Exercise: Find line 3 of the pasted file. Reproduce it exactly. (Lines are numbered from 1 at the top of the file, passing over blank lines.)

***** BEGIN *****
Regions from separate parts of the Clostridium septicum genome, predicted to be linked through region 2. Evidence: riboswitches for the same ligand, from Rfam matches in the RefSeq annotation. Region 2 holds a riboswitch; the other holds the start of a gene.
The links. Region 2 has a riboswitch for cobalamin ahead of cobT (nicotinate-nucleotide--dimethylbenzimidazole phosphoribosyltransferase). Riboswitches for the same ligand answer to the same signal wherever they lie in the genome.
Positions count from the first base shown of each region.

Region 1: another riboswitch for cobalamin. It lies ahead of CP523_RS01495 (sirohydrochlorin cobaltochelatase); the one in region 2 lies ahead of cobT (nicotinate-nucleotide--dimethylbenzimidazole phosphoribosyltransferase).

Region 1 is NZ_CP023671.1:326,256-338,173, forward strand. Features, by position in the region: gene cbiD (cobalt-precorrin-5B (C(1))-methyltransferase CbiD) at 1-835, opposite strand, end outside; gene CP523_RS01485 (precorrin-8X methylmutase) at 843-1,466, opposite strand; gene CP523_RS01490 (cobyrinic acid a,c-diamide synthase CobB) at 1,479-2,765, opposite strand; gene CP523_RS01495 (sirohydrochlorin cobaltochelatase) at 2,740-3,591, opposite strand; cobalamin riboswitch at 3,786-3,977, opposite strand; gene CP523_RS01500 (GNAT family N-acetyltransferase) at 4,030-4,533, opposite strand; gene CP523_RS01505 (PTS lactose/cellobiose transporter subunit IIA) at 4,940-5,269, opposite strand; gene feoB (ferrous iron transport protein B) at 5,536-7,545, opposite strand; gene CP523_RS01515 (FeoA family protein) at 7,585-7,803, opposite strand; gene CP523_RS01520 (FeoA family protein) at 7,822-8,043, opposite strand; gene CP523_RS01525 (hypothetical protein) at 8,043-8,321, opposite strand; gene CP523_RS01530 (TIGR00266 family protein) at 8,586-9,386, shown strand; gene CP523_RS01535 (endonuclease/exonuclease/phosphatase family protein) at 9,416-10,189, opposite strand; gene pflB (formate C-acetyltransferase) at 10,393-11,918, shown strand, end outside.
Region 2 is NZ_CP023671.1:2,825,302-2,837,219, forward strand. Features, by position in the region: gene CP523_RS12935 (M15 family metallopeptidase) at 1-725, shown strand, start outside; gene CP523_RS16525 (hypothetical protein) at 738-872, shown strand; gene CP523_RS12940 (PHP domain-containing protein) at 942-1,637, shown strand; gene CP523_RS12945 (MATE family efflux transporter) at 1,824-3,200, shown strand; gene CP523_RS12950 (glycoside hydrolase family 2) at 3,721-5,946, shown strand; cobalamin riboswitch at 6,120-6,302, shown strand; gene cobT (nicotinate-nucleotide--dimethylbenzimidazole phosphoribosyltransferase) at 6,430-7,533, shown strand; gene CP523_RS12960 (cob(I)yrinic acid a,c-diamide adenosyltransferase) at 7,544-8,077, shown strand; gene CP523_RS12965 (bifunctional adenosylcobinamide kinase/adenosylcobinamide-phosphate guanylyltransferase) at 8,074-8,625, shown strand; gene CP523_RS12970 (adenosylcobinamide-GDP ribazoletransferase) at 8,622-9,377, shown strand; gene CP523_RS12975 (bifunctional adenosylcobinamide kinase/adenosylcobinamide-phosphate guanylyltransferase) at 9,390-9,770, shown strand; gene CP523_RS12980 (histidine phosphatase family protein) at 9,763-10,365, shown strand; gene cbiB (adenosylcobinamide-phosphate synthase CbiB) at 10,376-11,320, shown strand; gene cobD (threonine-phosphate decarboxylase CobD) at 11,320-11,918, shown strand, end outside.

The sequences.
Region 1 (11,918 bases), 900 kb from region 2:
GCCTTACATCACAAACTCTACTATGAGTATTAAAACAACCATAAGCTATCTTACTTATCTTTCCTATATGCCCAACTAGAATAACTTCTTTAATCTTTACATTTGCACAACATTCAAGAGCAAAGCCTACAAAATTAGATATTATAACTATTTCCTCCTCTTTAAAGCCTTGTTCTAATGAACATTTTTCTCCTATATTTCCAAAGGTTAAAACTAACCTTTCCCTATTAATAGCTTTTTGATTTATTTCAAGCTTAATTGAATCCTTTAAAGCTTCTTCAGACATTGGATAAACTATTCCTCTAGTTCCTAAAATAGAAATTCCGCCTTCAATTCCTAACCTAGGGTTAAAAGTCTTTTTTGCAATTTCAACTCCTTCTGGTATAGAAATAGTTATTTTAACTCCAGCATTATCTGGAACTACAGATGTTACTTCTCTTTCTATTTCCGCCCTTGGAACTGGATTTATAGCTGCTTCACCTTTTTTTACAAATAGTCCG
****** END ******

Positions count from the first base shown of each region.